Marvel muscle kept Captain America: The Winter Soldier on top of the North American box office for a second time while the Brazilian birds of another April sequel, Rio 2, landed in second place followed by middling debuts from a pair of other new releases.
The latest Captain America saga grossed an estimated $41.4M in its sophomore frame falling an acceptable 56% from its record debut. That was about even with the 57% decline experienced last November by Thor: The Dark World and the 58% drop Iron Man 3 saw last May. All three enjoyed a post-Avengers boost with audiences. Winter Soldier now sits at a mighty $159M on its way to the vicinity of $250M which will beat out all five Thor, Hulk, and Captain America movies.
Overseas success, led by China, has been tremendous for the new Steve Rogers story. This weekend saw $60.6M from 54 markets boosting the international tally to $317.7M and the worldwide haul to $476.7M which is already much bigger than the $371M lifetime global gross of its 2011 predecessor. It could eventually double that mark.
China leads all overseas markets by a wide margin with a jaw-dropping $80.4M to date which is bigger than the next three markets – Korea, UK, and Mexico – combined. With Japan opening next weekend, reaching the $750M mark may just be possible which would beat out most of the films from the Avengers gang as well as last summer’s Superman movie Man of Steel.
Opening in second place was the animated sequel Rio 2 with an estimated $39M which was virtually identical to the $39.2M bow of its 2011 predecessor. Both films opened on the session before Easter weekend which is a slot studios often use for major kidpics given that many schools start closing during that time making the target audience available during weekdays. Rio 2 actually edged out Winter Soldier on Friday, but the Saturday increase was not as strong so the full weekend gross came in a few notches below.
Good weather in much of the country on Saturday affected the overall box office and certainly family films. The first Rio jumped 69% Friday-to-Saturday in its debut frame while the sequel increased only 28%. Sequels do tend to be more upfront and nowadays there is extra Thursday night business added to the Friday take, however Rio 2 did not jump up on Saturday as much as expected. Fortunately, there are no A-list toons opening between now and mid-June so Rio 2 can make up any lost business in the days and weeks to come. The G-rated movie can especially corner the market for younger children who parents would not take to gun-heavy super hero films like Captain America. It earned a solid A CinemaScore while marks from film critics were mixed.
Studio research showed that 57% of the crowd was female, 57% was non-white, and a low 31% of sales came from 3D screens. Animated films often score low in this higher-priced format. The reported production budget was just over $100M. The first Rio grossed a whopping $486M worldwide with 71% coming from overseas markets so the follow-up is certainly looking at worldwide audiences to measure success. Rio 2 has already amassed $125.2M from international markets with plenty more to go with Easter holidays coming up. The pair of Rio films may certainly reach a combined global gross of more than $1 billion.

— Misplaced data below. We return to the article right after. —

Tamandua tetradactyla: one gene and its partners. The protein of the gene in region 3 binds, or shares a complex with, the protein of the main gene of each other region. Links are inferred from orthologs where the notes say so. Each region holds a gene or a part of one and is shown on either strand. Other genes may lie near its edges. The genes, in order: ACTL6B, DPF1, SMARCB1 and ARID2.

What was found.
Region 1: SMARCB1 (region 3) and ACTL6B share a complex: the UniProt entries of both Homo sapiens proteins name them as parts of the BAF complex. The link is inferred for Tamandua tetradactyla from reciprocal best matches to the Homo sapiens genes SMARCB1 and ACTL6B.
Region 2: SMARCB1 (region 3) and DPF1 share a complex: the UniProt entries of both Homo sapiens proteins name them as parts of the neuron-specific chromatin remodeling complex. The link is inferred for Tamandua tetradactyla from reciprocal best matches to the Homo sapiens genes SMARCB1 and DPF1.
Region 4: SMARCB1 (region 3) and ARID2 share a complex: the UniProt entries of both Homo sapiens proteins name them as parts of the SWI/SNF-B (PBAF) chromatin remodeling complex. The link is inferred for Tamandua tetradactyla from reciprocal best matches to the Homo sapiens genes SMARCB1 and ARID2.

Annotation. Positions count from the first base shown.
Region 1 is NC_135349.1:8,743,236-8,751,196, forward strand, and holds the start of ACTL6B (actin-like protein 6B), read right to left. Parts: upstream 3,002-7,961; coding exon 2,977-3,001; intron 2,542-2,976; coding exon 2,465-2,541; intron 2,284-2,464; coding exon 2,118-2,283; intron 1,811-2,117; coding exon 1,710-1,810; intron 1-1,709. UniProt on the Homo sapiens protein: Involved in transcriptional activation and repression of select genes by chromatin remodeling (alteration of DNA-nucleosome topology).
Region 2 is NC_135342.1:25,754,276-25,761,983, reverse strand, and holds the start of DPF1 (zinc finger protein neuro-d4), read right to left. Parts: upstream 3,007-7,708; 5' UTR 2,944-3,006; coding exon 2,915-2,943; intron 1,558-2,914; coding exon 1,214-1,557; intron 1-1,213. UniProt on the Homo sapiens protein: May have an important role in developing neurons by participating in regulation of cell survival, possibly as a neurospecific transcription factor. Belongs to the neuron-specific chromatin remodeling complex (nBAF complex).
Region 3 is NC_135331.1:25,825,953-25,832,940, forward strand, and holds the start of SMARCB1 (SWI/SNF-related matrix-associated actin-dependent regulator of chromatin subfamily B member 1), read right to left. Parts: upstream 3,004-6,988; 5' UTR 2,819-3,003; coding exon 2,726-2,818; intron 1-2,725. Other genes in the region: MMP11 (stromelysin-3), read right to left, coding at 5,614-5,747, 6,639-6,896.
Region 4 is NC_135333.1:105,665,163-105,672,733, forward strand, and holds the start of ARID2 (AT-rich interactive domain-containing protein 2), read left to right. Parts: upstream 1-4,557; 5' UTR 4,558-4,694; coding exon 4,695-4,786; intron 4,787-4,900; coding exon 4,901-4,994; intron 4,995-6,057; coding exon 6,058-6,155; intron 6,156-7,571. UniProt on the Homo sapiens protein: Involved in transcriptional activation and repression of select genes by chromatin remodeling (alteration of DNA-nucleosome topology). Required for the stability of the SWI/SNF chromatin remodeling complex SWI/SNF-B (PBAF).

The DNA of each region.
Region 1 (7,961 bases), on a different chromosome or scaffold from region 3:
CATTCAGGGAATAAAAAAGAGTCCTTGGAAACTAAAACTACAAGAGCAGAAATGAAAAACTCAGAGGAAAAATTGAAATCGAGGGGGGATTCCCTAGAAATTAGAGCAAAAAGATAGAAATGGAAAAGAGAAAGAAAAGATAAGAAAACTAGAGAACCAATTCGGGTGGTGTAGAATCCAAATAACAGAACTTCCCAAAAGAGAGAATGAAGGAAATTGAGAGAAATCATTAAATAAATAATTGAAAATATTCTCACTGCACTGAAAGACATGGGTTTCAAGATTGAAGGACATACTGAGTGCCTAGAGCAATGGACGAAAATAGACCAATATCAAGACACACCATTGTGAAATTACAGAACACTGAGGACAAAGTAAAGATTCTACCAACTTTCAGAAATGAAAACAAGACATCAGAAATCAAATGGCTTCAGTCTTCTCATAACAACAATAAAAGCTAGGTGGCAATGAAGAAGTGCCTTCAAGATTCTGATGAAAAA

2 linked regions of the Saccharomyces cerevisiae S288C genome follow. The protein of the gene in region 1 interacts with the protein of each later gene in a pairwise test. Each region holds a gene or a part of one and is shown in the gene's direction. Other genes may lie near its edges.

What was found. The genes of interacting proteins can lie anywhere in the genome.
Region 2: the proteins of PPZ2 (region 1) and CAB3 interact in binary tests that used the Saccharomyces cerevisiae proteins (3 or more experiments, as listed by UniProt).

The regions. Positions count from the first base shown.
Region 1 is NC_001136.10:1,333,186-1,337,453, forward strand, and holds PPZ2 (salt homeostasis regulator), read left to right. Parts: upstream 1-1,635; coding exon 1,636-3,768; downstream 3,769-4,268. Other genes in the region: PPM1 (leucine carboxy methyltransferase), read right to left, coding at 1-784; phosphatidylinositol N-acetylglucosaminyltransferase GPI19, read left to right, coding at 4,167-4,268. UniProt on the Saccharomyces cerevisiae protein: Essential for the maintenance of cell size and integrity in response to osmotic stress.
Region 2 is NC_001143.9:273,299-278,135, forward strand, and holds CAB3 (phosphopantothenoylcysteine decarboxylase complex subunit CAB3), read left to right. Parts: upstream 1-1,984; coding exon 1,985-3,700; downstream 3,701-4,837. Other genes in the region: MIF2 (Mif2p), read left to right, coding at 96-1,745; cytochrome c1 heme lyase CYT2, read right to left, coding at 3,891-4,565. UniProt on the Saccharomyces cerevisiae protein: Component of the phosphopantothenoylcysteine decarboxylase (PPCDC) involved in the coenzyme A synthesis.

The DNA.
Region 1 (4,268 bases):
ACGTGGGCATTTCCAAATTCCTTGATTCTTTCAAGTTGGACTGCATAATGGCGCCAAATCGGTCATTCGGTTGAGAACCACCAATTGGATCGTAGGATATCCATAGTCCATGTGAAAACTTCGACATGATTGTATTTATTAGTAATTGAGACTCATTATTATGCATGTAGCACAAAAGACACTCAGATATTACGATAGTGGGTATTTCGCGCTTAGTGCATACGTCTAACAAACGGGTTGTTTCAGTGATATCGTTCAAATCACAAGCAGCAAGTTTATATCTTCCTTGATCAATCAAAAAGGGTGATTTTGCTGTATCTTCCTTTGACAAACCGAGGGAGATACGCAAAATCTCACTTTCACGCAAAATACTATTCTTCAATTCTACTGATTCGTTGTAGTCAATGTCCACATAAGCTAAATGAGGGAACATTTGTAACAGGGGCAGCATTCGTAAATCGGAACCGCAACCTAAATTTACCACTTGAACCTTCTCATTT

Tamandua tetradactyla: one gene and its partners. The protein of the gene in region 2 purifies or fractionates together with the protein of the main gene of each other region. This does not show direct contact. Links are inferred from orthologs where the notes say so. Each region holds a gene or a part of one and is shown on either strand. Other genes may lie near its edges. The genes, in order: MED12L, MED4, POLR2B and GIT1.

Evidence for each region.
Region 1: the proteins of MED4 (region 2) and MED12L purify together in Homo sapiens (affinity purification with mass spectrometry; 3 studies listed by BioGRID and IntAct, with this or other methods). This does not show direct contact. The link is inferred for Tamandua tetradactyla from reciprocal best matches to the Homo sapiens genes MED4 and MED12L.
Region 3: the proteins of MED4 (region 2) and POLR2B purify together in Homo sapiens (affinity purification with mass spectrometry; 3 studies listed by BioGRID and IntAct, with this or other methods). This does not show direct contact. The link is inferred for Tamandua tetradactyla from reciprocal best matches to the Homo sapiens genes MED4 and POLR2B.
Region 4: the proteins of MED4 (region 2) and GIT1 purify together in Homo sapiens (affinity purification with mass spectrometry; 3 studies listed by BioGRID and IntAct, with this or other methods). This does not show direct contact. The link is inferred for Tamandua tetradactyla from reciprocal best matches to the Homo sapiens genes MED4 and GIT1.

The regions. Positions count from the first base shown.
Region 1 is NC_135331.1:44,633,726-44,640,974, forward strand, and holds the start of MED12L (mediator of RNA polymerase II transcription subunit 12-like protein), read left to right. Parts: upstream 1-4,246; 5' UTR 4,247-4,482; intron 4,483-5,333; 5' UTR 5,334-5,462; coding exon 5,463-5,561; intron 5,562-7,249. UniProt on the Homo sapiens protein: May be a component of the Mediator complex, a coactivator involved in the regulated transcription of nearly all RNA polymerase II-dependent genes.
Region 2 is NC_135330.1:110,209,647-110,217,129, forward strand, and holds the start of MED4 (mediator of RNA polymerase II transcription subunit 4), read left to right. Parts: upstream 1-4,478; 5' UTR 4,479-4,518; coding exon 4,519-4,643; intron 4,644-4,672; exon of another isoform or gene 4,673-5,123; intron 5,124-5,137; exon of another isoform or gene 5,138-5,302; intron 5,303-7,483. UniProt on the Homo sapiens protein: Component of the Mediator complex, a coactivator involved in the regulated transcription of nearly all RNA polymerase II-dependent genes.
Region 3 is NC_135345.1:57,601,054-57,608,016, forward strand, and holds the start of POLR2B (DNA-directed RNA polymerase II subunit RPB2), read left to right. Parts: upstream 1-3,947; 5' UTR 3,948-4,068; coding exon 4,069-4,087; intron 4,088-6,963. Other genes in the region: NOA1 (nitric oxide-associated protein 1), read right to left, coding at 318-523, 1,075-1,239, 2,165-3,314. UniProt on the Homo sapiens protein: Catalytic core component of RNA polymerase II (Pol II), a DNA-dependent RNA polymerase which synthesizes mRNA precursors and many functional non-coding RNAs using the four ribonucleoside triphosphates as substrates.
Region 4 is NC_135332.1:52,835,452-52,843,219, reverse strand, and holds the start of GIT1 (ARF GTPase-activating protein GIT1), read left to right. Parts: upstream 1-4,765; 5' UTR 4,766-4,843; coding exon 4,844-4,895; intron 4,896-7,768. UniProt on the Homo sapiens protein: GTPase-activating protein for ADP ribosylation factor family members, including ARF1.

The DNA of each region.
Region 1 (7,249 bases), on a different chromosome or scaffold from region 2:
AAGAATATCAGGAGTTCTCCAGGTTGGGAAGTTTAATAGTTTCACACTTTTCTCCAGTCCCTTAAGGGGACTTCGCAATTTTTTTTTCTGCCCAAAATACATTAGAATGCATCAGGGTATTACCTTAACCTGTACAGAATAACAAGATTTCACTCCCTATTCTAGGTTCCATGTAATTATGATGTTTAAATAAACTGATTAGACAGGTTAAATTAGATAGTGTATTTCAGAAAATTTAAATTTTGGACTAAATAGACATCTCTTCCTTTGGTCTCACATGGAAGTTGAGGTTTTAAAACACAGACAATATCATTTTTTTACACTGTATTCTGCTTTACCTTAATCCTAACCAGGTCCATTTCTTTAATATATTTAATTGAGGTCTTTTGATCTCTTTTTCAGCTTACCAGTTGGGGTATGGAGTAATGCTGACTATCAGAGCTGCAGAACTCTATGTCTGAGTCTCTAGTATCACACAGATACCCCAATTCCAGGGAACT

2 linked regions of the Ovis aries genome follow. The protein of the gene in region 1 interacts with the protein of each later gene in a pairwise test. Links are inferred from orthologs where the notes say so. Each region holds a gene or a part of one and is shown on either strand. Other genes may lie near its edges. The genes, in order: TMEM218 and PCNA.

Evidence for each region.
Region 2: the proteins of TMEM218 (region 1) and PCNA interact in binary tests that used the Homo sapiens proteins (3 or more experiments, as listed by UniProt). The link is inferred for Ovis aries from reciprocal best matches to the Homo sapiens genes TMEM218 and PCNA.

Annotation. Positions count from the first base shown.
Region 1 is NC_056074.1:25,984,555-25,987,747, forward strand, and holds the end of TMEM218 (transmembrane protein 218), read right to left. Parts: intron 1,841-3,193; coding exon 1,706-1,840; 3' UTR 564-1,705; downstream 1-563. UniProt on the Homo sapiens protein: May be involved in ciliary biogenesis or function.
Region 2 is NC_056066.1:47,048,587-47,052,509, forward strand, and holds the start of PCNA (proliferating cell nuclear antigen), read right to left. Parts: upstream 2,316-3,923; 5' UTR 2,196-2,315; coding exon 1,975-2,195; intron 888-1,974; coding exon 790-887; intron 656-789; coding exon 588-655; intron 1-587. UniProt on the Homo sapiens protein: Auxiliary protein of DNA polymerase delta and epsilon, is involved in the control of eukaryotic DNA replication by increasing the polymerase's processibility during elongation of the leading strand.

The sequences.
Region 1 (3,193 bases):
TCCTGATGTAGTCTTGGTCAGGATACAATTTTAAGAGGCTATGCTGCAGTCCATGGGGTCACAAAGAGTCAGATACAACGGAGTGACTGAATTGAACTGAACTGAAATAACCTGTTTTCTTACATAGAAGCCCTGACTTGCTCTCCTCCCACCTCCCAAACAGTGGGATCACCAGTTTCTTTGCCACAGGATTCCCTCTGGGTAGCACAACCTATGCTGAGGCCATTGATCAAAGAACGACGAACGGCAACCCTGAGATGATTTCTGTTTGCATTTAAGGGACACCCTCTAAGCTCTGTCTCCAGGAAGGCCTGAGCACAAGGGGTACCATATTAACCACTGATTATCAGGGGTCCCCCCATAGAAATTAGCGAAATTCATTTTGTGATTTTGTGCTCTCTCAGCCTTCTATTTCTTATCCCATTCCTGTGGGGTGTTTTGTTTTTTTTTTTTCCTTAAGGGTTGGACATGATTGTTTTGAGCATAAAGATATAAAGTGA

The supernatural thriller Oculus debuted in third place to mediocre results with an estimated $12M from 2,648 locations for a $4,532 average. The R-rated spooky mirror flick earned generally positive reviews from critics, but was not well-liked by the paying public as the CinemaScore grade was a lackluster C. Relativity picked up the low-budget $5M film at last year’s Toronto International Film Festival and promoted it as being from the producer of the Paranormal Activity and Insidious franchises. But despite having no major horror films release over the past two months, Oculus still did not attract any impressive turnout.
Kevin Costner suffered his third disappointment in four months as the football flick Draft Day bowed to an estimated $9.8M landing in fourth place. The Lionsgate release averaged a weak $3,506 from 2,781 and was just the latest film this year to see its pricey Super Bowl TV spot fail to translate into box office gold. Others included Need For Speed, Pompeii, Muppets Most Wanted, and Costner’s own 3 Days to Kill. Reviews were mixed for Draft Day which cost just under $25M to produce and the CinemaScore was a moderate B+.
Book-based hit Divergent dropped 42% in its fourth lap to an estimated $7.5M pushing the domestic tally to $124.9M for Lionsgate which has three more films to release for this franchise. Overseas grosses from 62 markets climbed to $50.3M for a worldwide take of $175.2M. Also collecting an estimated $7.5M was the historical epic Noah which tumbled 56% to a $84.9M sum for Paramount. Its bigger international haul stands at $162M now for a solid $246.9M global gross.
A pair of moneymaking indies followed those big-budget epics. The faith-based hit God’s Not Dead grossed an estimated $5.5M, off 29%, for a $40.8M cume for Freestyle. Fox Searchlight saw an estimated $4.1M with its Wes Anderson smash The Grand Budapest Hotel which declined by 34% putting the total at $39.5M.
Kidpics rounded out the top ten but fell hard thanks to new competition. Disney’s Muppets Most Wanted took in an estimated $2.2M, down 64%, while the animated comedy Mr. Peabody & Sherman banked an estimated $1.8M, down 64% as well. Totals are now $45.7M and $105.2M, respectively.
The top ten films grossed an estimated $130.7M which was up 25% from last year when 42 opened at number one with $27.5M; and up 25% from 2012 as well when The Hunger Games remained on top for a fourth weekend with $21.1M.